Monday 14 September 2009

Amanda Palmer - Union Chapel 11th September 2009

Amanda Palmer by Martyn Foster
It’s sometimes hard to time your entrance into a venue, particularly if you have not been there for a while.

I have not been to the Union Chapel for probably more than a decade, so when I arrive at around 7.45 and am ushered upstairs I do not think anything of it. As it turns out I am among what at this point are only a handful of folk who have the entire run of the balcony and am able to sit more or less over directly over the stage and get a great view of events below.

The pews below are filled to capacity. In fact some of them appear to be over-filled, with more than one person occupying the same space. A closer look reveals that quite a few of the early audience have brought puppets with them and that some of these are very large and elaborate. A fair number of the audience appear to be in fancy dress too. Such is the nature of fandom.

We are here tonight to see a performance by Amanda Palmer, punk pianist extraordinaire, who is playing a few London shows apparently just for the hell of it, as her solo album came out last year and her other band The Dresden Dolls (hence the puppets) are between projects at the moment.

However, before Miss Palmer, we have Miss Polly Scattergood to entertain us.

Teetering around the stage in bright pink boots and with an enormous plume of feathers sprouting from her shoulder, it would be easy to dismiss Polly as one of those delicate and eccentric young women who have taken Kate Bush to their hearts to an almost unhealthy degree (see also Natasha Khan or Alison Goldfrapp ).

It is also tempting to say that her surname is a firm signifier of her talent, because the standard of her singing and material varies quite drastically between one song and the next. She is never less than interesting, but her breathy voice is so weak that it can barely sustain a note. The acoustics in this venue does her no favours, as much of what she sings is lost somewhere in the void over the audience.

She is received warmly though, and when she is joined by her band, she seems happier and less exposed.

Amanda Palmer is what used to be called a Damned Good Act, in that there seems very little that she cannot turn her hand to. This evening she starts with a couple of tunes played on the chapel organ, invisible to most of the crowd, but not from my lofty, lucky position.

Running centre stage, she sits down at her keyboard and starts banging out a set of mixed Dresden Dolls and solo material. She admits to being out of practice because she is not in the middle of a tour, and that she has had to familiarise herself with her back catalogue by listening to the CDs beforehand.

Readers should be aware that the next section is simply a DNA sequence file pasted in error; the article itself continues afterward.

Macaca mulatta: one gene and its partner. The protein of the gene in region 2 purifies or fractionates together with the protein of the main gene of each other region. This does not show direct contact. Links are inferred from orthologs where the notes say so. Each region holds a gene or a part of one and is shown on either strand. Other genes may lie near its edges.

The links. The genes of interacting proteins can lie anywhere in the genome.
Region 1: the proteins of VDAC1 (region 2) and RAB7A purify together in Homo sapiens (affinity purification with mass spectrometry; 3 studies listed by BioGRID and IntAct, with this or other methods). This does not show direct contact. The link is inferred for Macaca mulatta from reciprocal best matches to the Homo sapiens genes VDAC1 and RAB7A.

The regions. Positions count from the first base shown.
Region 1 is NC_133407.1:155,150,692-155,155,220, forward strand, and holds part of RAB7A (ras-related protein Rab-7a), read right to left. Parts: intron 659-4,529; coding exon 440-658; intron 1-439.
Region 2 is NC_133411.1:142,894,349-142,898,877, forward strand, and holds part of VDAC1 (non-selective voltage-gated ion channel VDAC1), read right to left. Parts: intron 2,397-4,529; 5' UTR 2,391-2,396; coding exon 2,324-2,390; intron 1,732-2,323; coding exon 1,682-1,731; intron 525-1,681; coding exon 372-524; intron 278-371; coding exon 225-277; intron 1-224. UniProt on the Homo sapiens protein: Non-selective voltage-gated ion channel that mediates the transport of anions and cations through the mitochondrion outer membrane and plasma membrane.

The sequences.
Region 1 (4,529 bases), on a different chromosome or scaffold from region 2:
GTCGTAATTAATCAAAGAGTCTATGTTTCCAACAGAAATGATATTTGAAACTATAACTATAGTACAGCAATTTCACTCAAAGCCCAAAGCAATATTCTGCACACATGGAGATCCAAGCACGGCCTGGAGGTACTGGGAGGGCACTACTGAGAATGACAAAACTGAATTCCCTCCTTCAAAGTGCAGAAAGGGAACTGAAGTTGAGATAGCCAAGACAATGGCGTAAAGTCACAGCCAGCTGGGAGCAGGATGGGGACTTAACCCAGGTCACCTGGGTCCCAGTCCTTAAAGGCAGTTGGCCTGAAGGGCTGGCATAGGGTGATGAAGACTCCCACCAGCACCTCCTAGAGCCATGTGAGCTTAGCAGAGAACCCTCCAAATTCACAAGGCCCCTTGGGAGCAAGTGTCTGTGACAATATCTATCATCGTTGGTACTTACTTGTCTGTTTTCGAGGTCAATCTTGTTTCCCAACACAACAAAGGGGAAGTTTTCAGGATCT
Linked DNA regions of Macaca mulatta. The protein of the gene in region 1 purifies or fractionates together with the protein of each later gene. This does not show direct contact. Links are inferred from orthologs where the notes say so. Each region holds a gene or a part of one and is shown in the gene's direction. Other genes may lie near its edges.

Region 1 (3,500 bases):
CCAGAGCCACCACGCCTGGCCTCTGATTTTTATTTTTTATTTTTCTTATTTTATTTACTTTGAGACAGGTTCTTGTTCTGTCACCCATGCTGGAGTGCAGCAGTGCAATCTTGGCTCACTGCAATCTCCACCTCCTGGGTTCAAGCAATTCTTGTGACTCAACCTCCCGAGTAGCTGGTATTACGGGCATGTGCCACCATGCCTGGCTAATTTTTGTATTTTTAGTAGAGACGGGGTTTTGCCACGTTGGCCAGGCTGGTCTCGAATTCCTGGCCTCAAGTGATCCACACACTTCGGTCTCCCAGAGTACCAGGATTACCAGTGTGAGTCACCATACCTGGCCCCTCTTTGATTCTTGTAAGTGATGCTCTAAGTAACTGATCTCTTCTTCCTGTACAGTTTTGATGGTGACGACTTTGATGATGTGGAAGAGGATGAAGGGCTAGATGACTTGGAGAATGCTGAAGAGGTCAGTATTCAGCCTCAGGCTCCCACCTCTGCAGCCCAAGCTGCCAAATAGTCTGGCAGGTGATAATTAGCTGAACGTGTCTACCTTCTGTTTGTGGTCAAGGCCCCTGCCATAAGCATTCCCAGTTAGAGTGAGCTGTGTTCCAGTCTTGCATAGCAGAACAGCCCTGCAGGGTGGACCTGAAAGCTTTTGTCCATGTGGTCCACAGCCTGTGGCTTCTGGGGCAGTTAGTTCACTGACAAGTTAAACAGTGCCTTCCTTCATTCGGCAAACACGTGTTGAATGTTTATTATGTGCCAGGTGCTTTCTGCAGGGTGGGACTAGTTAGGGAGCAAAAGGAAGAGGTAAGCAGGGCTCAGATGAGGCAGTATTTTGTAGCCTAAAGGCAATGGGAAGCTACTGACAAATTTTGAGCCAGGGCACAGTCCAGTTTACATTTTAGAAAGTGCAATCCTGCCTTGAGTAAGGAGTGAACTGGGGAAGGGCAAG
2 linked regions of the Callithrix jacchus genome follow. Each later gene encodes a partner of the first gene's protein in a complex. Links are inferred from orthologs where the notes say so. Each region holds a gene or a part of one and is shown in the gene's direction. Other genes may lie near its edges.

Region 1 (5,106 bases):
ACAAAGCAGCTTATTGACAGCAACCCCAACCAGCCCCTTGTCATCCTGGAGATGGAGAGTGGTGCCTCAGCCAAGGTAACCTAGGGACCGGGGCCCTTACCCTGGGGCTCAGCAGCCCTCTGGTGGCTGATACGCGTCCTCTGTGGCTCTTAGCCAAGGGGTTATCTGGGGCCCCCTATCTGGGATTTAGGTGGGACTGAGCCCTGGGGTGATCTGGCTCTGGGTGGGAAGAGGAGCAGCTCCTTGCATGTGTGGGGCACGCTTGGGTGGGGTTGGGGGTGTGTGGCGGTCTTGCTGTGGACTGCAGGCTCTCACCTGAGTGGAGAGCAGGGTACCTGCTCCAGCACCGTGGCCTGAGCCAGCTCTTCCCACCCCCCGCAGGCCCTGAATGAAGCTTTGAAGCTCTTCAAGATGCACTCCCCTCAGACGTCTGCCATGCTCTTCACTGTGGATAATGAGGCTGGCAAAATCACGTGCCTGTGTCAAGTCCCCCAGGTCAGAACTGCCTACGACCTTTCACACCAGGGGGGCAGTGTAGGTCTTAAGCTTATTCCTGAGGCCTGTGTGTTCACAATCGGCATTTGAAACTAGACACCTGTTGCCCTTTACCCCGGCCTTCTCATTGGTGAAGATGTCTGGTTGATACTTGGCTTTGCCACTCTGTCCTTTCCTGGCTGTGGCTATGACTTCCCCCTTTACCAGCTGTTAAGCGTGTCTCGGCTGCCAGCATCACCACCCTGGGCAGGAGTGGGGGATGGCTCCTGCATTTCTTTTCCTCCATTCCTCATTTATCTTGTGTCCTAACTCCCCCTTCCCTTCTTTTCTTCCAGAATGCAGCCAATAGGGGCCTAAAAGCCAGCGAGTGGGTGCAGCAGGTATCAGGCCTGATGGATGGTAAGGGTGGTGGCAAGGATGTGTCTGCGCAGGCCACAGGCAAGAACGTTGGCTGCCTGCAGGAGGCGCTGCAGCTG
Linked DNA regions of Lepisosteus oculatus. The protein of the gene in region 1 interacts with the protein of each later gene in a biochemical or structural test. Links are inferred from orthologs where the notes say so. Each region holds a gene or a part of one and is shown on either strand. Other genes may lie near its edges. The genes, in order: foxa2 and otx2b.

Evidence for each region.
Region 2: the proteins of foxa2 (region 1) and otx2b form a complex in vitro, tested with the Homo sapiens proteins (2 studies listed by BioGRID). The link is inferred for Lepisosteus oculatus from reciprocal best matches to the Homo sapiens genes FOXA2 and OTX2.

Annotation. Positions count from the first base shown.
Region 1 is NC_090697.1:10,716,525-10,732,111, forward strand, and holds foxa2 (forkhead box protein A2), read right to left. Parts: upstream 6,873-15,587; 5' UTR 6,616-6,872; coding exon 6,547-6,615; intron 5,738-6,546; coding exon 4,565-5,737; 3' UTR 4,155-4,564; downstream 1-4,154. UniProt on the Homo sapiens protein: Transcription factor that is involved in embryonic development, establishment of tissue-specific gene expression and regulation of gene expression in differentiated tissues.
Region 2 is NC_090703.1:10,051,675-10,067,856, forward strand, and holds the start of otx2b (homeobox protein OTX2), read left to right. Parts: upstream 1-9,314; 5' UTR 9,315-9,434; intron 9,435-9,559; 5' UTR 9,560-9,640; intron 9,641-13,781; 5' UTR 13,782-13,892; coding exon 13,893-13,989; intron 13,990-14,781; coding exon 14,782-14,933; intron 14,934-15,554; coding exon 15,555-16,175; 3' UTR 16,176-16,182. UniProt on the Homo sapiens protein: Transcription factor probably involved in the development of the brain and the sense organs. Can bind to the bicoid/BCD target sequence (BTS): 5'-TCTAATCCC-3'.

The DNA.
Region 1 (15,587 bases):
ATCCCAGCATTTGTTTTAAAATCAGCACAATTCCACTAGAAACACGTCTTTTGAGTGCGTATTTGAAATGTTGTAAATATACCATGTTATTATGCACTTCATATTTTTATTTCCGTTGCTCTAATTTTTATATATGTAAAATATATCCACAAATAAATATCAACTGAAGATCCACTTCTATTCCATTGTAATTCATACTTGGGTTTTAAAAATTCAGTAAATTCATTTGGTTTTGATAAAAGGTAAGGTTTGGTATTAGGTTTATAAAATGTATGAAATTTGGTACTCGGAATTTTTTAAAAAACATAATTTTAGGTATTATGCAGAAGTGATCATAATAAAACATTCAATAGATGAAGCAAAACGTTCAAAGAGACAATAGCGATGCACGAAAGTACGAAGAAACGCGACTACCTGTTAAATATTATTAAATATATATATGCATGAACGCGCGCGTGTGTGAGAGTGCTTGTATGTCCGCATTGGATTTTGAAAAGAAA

Indeed, almost her first act is to rip up her provisional set list and just proceed as the mood takes her. Nerves are soon put behind her, as she takes requests from the audience - if you want your song sung it helps to have a puppet.

This flying-by-the-seat-of-her pants approach is really charming, and it is to her credit that she can pull it off. She talks of her boyfriend, the author Neil Gaiman, and even sings a song that he has written, called “I Googled You” – it is the only time of the evening when the ick-factor gets ramped up.

Having stopped to announce that she is going to play two long ballads, Amanda is struck by the realisation that she is playing in a church on September 11th, and instead plays a quiet tune about New York City.

Later, she tests out a piece of classical music that she has learned, for no other reason than to prove to herself that she can play ‘proper’ music.

Polly Scattergood makes a guest appearance up on a balcony, singing a husky, torch song version of ‘Puff the Magic Dragon’ which brings out the full despair and horror of the song that has traumatised children for years.

Somehow, Palmer gets through her set and has played all her hits – ‘Ampersand’ ‘Runs in the Family’ and ‘Backstabber’ are particularly good.

For an encore it is Amanda’s turn on the balcony, her leg swinging precariously over the edge as she strums a ukulele and croons a languid version of ‘Makin’ Whoopee’, before charging back down and blasting through ‘Oasis’ with the assistance of Polly Scattergood and her band.

It has been an enchanting evening, with the ever charming Amanda Palmer an excellent hostess. In her hands, tonight we are all puppets.

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